Verrecchia (1981) model information aggregation in securities markets, and show that prices can aggregate diverse sources of information possessed by individual traders.6 In a corporate setting where individual firms can aggregate information from diverse business transactions, it is conceivable that they may obtain an advantage in doing so over others in the market. It is reasonable to assume that the potential for a firm to access specialized information or aggregate information will increase with its presence in the market and the resources it can expend on gathering such information, both of which can be proxied by the size of the firm. A comparative advantage in bearing risk is a function of a firm’s size and the strength and quality of its balance sheet, which can be measured by the firm’s leverage, liquidity, and other attributes of creditworthiness. Therefore, we expect to find that large firms are more likely to engage in selective hedging than small firms. We also expect to find more creditworthy firms to display a higher propensity to engage in selective hedging than less creditworthy firms. Additionally, to the extent selective hedging creates shareholder value, we expect to find the value created by selective hedging to increase with the size of the firm. In our sample, firms use derivatives with maturities of up to five years. Since markets are less efficient at forecasting prices further out into the future, we would expect any relative informational advantage of larger firms to increase as the time to maturity of derivatives instruments increases. Additionally, from a creditworthiness standpoint, larger firms are more likely to have access to long-term derivatives positions than smaller firms. Therefore, we expect a positive relationship between firm size and the average hedging duration. Additionally, to the extent that these transactions produce non-zero cash flows, we expect to 6 See also Grossman (1976) and Huberman and Schwert (1985). 10

see larger firms being relatively more successful than smaller firms as the duration of hedging increases. Stulz (1996) also notes that financially distressed firms could have an incentive to speculate regardless of whether or not they believe they can beat the market. In this case, stockholders would benefit if the speculation is successful but only bondholders would lose if it is not. If this holds true for our sample, we expect to find an increase in speculation as the probability of bankruptcy increases. In a somewhat related line of reasoning to Stulz (1996), Campbell and Kracaw (1999) argue that financially constrained firms may also have incentives to speculate. If this were true, we expect to find an increase in speculation as financial constraints increase. If selective hedging is driven by managerial incentives, we expect to find an increase in selective hedging with various incentive compensation features that could make managers better off if they speculate. Since speculative activity increases stock return volatility, we would expect to find a monotone relationship between selective hedging and stock option compensation. Conditional on selective hedging being successful, we expect to find a positive relationship between selective hedging and stock ownership. And conditional on selective hedging being unsuccessful, we expect to find a negative relationship between selective hedging and stock compensation. Similarly, conditional on selective hedging being successful, we expect to find an increase in selective hedging with insider ownership. In contrast, if selective hedging is unsuccessful, we expect to find selective hedging activity decreasing with insider ownership. 11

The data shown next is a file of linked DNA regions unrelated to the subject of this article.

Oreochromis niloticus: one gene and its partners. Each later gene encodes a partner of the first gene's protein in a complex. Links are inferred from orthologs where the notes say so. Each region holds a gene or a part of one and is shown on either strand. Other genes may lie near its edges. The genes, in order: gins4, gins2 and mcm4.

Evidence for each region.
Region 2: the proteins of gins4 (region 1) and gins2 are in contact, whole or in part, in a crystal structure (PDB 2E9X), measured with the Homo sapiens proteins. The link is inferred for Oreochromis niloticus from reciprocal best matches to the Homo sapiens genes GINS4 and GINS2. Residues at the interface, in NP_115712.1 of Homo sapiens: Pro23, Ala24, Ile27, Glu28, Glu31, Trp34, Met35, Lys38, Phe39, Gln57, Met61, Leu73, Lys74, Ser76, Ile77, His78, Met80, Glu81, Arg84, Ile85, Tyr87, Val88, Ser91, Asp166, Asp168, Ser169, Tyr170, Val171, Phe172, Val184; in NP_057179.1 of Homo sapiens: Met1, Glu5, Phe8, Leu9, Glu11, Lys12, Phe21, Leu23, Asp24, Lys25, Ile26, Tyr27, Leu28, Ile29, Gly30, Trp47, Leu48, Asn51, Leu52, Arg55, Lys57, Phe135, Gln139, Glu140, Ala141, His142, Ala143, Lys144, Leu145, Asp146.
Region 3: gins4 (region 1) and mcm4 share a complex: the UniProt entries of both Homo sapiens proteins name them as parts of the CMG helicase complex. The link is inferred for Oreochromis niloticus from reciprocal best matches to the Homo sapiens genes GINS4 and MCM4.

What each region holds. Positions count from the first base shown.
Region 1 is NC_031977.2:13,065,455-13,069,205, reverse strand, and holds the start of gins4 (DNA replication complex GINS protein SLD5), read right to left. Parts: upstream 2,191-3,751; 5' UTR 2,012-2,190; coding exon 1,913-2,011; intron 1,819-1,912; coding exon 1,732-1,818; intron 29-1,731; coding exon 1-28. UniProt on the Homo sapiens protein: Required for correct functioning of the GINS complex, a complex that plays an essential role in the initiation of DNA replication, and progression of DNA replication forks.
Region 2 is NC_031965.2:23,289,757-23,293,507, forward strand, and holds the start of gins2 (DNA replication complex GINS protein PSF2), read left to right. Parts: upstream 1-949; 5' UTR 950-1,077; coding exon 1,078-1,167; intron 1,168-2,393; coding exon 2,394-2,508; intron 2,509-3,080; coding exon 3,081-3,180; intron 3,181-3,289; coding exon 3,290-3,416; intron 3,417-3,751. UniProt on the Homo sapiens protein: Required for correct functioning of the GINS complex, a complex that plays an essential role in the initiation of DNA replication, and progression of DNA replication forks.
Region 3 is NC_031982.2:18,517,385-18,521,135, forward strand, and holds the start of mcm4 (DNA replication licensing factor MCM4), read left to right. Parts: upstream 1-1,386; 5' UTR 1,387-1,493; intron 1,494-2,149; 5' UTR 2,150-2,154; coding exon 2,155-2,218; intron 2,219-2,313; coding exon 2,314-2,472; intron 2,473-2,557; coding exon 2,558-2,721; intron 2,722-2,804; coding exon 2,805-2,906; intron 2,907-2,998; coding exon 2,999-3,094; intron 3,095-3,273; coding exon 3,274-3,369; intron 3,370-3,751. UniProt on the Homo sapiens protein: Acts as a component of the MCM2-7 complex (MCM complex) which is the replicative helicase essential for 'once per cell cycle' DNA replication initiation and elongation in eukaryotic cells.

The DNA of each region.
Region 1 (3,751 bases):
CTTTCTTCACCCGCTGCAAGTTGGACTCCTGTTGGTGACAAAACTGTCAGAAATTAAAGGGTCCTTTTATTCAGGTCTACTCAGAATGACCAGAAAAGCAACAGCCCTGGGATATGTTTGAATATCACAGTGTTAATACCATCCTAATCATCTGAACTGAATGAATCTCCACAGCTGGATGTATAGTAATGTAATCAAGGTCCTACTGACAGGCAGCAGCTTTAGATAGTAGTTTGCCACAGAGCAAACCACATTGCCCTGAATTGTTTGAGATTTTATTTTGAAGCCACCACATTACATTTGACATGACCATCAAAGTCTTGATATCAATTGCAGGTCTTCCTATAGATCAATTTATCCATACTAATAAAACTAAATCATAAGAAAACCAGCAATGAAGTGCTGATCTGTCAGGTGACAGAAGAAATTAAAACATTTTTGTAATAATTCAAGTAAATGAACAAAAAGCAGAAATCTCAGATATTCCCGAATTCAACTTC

3. Data The sample of firms and their derivatives transactions that we study in this paper is identical to the sample used by Adam and Fernando (2006). This sample consists of 92 gold mining firms in North America, encompassing the majority of firms in the gold mining industry. These firms are included in the Gold and Silver Hedge Outlook, a quarterly survey conducted by Ted Reeve, an analyst at Scotia McLeod, from 1989 to 1999. Firms not included in the survey tend to be small or privately held corporations. The survey contains information on all outstanding gold derivatives positions, their size and direction, maturities, and the respective delivery prices for each instrument. The derivatives portfolios consist of forward instruments (forwards, spot-deferred contracts, and gold loans) and options (put and call). There are a total of 2,541 firm-quarter observations of which 1,450 firm-quarters represent nonzero hedging portfolios. Tufano (1996) and Adam and Fernando (2006) provide further details about this data set. Using this data set, together with market data on average gold spot and futures prices, interest rates, and the gold lease rate, Adam and Fernando (2006) calculate the quarterly net cash flows associated with each derivatives transaction for each firm. They also separate hedge ratios and derivatives cash flows into (1) a component attributable to pure hedging and (2) a component attributable to speculation in the form of selective hedging. Appendix A provides a summary of this decomposition of hedge ratios and cash flows. A more detailed description of how these calculations are performed is provided in Adam and Fernando (2006). We perform our analysis using the hedge ratio components and derivatives cash flows attributed by Adam and Fernando (2006) to selective hedging. 12